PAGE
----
Charter schools answer to funding shortages? - Bitterroot Star (2024)

by John Dowd

After resounding defeats last year, the school districts of Ravalli County decided not to run any levies this year. According to school officials, they decided not to even attempt any this year based on significant public disinterest last year, where all the attempted levies failed. Though this may be to the chagrin of many schools in the valley, the issue may run deeper, according to Florence-Carlton School Superintendent, Todd Fisk, and he is not alone.

“None of them passed, by a landslide,” said Fisk about the levy attempts last year. In fact, most schools lost by at least 60% against, often more. However, Fisk noted that there is a dire need in every single school district in the valley, and across the country, for more funding. With increasing costs of everything, including simple daily operation, districts are feeling the hurt.

In the Florence-Carlton district alone, costs were cut by nearly $450,000 in trying to keep up over the last year. According to Fisk, the only place these cuts could come from were security, classes, technology and inevitably, staff.

However, Fisk added that these are all items that many in the public think are already underfunded. With higher nationwide concern regarding things like a heightened sense of violence in schools, higher workloads on individual teachers, schools falling behind other countries in technology courses and fewer teachers, the issue, according to Fisk, seems dire.

When asked about future sustainability, Fisk showed concern. Fisk stated that they are looking at a $150,000 increase in staff benefits and raises that they will not be able to meet in his district. Along with other schools, Florence has seen a decrease in enrollment. For him, the breaking point will be letting staff go. Eventually, a “compressing curriculum” and adding more to teacher plates will give way. He wondered how teachers could be expected to work without being paid enough to meet inflation. He also mentioned that the districts are “losing good people” because they cannot offer teachers what they are worth.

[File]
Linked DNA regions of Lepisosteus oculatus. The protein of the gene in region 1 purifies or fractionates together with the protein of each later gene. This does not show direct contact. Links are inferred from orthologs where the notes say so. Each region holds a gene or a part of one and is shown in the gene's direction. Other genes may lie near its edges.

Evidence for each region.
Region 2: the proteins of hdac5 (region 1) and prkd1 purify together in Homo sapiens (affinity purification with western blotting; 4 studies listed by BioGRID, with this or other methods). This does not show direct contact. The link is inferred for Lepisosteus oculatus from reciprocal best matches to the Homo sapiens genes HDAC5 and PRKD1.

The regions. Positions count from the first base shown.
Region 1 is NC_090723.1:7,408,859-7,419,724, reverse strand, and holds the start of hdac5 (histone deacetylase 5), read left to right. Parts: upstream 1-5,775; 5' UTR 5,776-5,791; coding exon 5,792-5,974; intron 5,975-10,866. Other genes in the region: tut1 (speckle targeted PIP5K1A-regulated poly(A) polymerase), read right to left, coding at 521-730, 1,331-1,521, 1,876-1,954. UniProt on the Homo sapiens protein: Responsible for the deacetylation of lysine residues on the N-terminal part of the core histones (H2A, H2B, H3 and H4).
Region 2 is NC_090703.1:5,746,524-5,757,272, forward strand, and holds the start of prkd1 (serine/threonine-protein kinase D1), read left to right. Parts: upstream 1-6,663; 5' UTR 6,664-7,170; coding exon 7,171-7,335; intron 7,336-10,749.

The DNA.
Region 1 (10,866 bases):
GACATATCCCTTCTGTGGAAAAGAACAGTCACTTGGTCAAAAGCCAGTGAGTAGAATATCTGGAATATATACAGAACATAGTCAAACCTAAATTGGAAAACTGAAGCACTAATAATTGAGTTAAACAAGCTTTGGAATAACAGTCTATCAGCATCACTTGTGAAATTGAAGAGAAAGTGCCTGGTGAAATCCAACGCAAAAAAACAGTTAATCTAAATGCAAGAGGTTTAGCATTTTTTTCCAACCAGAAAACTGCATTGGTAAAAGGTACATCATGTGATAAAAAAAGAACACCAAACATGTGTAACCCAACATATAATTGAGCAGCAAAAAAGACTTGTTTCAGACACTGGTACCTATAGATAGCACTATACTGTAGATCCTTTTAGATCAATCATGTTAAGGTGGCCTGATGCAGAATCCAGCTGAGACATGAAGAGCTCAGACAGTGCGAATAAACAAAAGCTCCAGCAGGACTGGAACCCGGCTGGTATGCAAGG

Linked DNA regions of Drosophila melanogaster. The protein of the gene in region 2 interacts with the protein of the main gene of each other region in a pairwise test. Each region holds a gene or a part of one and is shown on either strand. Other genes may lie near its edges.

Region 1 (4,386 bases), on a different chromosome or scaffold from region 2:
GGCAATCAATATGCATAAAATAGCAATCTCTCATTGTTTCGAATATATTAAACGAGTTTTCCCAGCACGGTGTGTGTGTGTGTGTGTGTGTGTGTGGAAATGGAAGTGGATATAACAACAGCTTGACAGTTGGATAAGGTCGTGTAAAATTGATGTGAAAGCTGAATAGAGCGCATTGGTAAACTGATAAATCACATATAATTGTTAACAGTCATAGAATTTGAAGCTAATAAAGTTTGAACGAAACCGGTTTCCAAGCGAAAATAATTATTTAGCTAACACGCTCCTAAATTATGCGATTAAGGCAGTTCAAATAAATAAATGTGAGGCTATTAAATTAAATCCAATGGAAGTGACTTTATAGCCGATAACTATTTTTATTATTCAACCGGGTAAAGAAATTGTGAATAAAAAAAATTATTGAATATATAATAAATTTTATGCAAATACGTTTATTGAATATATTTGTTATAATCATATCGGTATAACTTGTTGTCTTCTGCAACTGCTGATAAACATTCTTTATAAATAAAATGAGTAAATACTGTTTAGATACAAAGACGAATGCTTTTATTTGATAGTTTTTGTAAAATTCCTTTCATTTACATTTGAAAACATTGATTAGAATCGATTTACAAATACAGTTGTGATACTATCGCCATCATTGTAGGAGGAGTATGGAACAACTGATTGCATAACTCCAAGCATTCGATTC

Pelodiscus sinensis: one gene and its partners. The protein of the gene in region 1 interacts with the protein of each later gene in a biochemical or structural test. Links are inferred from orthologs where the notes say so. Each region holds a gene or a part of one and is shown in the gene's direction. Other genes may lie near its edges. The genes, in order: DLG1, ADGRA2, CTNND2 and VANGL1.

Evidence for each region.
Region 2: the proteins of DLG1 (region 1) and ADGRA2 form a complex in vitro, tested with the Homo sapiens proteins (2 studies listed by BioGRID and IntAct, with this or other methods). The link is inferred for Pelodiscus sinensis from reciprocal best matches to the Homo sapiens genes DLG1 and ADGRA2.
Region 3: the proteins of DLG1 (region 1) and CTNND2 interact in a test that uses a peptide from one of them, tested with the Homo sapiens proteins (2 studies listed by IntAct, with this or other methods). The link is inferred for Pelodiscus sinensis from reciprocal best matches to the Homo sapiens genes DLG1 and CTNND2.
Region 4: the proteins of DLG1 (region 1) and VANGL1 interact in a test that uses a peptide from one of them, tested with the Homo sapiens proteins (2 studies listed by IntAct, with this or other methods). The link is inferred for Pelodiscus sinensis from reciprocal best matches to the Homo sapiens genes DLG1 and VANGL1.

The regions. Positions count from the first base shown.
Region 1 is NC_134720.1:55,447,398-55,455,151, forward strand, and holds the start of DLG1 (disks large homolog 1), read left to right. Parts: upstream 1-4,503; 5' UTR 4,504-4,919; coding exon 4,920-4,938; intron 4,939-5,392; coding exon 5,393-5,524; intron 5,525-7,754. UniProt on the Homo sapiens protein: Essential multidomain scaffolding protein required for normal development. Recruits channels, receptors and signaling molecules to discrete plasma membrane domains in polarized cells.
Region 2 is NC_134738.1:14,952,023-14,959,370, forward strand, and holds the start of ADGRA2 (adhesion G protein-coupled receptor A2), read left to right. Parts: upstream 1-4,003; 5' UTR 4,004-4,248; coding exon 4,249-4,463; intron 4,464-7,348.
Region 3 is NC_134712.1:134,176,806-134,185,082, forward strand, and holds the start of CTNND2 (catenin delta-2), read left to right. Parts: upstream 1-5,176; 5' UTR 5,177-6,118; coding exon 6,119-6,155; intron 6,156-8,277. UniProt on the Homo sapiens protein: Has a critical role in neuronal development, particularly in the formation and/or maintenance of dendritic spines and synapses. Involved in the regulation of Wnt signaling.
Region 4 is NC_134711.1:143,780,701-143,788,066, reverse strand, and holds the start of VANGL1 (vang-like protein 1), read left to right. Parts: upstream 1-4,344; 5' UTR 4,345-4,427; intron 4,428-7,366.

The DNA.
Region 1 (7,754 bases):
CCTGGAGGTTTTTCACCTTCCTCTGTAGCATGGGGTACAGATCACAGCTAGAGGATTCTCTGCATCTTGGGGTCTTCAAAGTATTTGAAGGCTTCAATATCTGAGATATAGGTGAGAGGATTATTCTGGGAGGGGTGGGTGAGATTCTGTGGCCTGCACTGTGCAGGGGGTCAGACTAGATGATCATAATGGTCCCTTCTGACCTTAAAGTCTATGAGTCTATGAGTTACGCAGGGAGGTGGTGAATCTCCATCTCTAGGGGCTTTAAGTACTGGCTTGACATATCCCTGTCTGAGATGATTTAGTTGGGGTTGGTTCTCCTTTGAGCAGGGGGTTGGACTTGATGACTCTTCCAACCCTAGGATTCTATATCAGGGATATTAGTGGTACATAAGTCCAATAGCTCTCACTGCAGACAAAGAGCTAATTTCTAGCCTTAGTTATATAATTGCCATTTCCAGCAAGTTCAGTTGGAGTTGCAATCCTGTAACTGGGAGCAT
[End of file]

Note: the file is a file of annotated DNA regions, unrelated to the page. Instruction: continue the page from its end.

Fisk also sees the other side, saying that current times are hard on all the taxpayers, who themselves may not be getting raises either, due to similar issues in all careers. Fisk concluded that all of this is detrimental to youth education, and could lead to a terrible eventuality. That picture could eventually look like extremely overworked, underpaid teachers, teaching many subjects to huge class sizes, without the ability to meet each student at their individual level to maximize what they get out of school. At the current rate, according to Fisk, even if things turn around right now, it could take “years to refill those lost positions,” and to start moving things in a positive direction.

However, there may be a way things can improve right now, and a light at the end of the tunnel, according to Fisk. Many school districts are looking at a unique form of charter school program. Beginning next fall, Corvallis will be one of the first school districts in the valley to try the new program. They will be calling their school, the Corvallis Rise Charter Academy.

According to Corvallis Schools Superintendent, Peter Joseph, these “public charter school programs” are a “great thing for public education.” These programs are stand-alone schools that reach students and their families that may not fit into the traditional public school model. These public charter schools are governed under the public school board of the district in which they reside. However, they will offer a different opportunity path for students, and are funded by their own steam.

According to Joseph, Corvallis is proud to have a nearly 100% graduation rate, which he believes is one of the highest in the nation. However, he also stated that they have found that only about 40% will go on to college. For Corvallis, part of their drive is to go after that 60% to help them go further in life, and help those who may benefit more from the individualized programs offered by a charter school.

The program in Corvallis will offer more choice to student families as far as classes. They will offer distance learning that allows students to focus on experience based learning, employing guest speakers and field trips, along with remote learning. There will also be a heavy emphasis on career “experiential learning.”